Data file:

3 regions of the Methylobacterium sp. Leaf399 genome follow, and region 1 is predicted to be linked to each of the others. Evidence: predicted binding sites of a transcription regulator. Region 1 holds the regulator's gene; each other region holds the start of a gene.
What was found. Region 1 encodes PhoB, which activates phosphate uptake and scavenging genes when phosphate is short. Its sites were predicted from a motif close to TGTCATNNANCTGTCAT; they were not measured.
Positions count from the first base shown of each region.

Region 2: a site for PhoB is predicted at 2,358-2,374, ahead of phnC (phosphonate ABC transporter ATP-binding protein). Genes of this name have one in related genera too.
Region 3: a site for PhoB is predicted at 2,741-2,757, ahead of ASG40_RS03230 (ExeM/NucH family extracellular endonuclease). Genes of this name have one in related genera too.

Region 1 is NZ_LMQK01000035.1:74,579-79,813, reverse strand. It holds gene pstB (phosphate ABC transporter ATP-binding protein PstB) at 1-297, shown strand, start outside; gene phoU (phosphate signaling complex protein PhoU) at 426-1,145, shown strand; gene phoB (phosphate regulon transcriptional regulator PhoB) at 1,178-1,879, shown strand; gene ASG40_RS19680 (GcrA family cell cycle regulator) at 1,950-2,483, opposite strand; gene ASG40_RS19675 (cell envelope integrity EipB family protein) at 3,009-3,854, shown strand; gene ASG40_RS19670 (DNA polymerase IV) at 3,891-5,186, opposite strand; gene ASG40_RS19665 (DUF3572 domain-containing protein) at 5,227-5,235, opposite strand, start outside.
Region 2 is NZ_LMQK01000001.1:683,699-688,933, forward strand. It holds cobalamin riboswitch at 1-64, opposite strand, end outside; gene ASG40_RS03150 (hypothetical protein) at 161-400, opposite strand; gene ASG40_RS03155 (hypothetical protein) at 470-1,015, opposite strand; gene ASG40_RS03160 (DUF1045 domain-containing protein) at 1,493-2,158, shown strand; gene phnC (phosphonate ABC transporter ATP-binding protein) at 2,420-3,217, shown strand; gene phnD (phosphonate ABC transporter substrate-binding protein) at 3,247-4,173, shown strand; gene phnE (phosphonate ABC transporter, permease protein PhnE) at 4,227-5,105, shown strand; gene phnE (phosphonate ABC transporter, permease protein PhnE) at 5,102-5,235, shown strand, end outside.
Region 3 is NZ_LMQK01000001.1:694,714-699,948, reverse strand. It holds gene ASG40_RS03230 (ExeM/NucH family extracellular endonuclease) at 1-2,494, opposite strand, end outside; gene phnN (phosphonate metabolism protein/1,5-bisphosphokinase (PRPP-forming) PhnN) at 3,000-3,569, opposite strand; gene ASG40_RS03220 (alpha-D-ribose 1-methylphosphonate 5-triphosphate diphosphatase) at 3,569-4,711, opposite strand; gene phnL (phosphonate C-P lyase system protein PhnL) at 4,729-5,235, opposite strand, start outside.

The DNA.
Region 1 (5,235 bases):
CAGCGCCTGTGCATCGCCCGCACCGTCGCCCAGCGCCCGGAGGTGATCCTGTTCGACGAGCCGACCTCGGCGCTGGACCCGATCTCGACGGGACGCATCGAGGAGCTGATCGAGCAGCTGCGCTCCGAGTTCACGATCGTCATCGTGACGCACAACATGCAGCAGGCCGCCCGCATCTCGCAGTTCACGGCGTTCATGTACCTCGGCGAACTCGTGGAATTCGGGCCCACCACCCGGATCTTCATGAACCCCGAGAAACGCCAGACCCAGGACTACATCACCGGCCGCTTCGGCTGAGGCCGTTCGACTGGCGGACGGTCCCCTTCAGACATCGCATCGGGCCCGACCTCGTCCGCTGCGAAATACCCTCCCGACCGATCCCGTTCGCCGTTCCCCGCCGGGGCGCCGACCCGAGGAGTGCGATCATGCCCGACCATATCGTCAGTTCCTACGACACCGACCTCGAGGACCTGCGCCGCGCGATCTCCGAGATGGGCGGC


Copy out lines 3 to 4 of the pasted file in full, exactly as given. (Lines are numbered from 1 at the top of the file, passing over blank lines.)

Positions count from the first base shown of each region.

Region 2: a site for PhoB is predicted at 2,358-2,374, ahead of phnC (phosphonate ABC transporter ATP-binding protein). Genes of this name have one in related genera too.